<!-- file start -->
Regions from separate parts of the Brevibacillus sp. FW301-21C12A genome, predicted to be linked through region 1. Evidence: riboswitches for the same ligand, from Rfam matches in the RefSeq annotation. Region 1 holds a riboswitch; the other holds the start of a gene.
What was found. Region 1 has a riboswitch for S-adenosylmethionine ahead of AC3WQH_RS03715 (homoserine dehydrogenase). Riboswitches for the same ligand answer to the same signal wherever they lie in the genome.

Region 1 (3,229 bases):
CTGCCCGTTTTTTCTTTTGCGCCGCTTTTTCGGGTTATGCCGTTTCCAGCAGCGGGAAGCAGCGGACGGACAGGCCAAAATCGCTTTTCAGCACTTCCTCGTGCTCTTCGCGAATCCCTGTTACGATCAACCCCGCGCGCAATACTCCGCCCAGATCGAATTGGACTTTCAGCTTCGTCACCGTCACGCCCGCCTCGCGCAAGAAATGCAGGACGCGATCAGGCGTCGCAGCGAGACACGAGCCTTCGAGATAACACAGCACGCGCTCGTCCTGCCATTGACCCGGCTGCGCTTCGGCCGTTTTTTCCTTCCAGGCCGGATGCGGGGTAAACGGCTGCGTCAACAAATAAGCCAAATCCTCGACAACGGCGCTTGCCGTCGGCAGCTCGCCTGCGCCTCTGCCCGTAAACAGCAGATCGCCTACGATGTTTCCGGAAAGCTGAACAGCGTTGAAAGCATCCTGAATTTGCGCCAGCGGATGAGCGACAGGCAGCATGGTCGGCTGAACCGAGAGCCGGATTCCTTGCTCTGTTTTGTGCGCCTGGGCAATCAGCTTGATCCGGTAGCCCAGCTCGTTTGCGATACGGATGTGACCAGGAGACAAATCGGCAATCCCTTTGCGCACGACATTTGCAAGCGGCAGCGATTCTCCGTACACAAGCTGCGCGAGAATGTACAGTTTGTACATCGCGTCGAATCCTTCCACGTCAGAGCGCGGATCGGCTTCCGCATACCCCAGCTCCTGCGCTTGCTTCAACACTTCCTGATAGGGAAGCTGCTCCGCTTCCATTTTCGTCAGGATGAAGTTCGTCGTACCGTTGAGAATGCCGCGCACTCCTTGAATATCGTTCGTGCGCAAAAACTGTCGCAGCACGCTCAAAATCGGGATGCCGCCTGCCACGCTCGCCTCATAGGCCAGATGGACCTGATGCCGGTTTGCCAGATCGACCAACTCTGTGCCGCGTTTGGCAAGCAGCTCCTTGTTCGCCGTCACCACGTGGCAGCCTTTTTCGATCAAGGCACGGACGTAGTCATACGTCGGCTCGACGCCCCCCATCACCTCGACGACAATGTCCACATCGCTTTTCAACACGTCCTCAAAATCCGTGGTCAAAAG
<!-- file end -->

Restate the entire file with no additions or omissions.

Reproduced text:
Regions from separate parts of the Brevibacillus sp. FW301-21C12A genome, predicted to be linked through region 1. Evidence: riboswitches for the same ligand, from Rfam matches in the RefSeq annotation. Region 1 holds a riboswitch; the other holds the start of a gene.
What was found. Region 1 has a riboswitch for S-adenosylmethionine ahead of AC3WQH_RS03715 (homoserine dehydrogenase). Riboswitches for the same ligand answer to the same signal wherever they lie in the genome.

Region 1 (3,229 bases):
CTGCCCGTTTTTTCTTTTGCGCCGCTTTTTCGGGTTATGCCGTTTCCAGCAGCGGGAAGCAGCGGACGGACAGGCCAAAATCGCTTTTCAGCACTTCCTCGTGCTCTTCGCGAATCCCTGTTACGATCAACCCCGCGCGCAATACTCCGCCCAGATCGAATTGGACTTTCAGCTTCGTCACCGTCACGCCCGCCTCGCGCAAGAAATGCAGGACGCGATCAGGCGTCGCAGCGAGACACGAGCCTTCGAGATAACACAGCACGCGCTCGTCCTGCCATTGACCCGGCTGCGCTTCGGCCGTTTTTTCCTTCCAGGCCGGATGCGGGGTAAACGGCTGCGTCAACAAATAAGCCAAATCCTCGACAACGGCGCTTGCCGTCGGCAGCTCGCCTGCGCCTCTGCCCGTAAACAGCAGATCGCCTACGATGTTTCCGGAAAGCTGAACAGCGTTGAAAGCATCCTGAATTTGCGCCAGCGGATGAGCGACAGGCAGCATGGTCGGCTGAACCGAGAGCCGGATTCCTTGCTCTGTTTTGTGCGCCTGGGCAATCAGCTTGATCCGGTAGCCCAGCTCGTTTGCGATACGGATGTGACCAGGAGACAAATCGGCAATCCCTTTGCGCACGACATTTGCAAGCGGCAGCGATTCTCCGTACACAAGCTGCGCGAGAATGTACAGTTTGTACATCGCGTCGAATCCTTCCACGTCAGAGCGCGGATCGGCTTCCGCATACCCCAGCTCCTGCGCTTGCTTCAACACTTCCTGATAGGGAAGCTGCTCCGCTTCCATTTTCGTCAGGATGAAGTTCGTCGTACCGTTGAGAATGCCGCGCACTCCTTGAATATCGTTCGTGCGCAAAAACTGTCGCAGCACGCTCAAAATCGGGATGCCGCCTGCCACGCTCGCCTCATAGGCCAGATGGACCTGATGCCGGTTTGCCAGATCGACCAACTCTGTGCCGCGTTTGGCAAGCAGCTCCTTGTTCGCCGTCACCACGTGGCAGCCTTTTTCGATCAAGGCACGGACGTAGTCATACGTCGGCTCGACGCCCCCCATCACCTCGACGACAATGTCCACATCGCTTTTCAACACGTCCTCAAAATCCGTGGTCAAAAG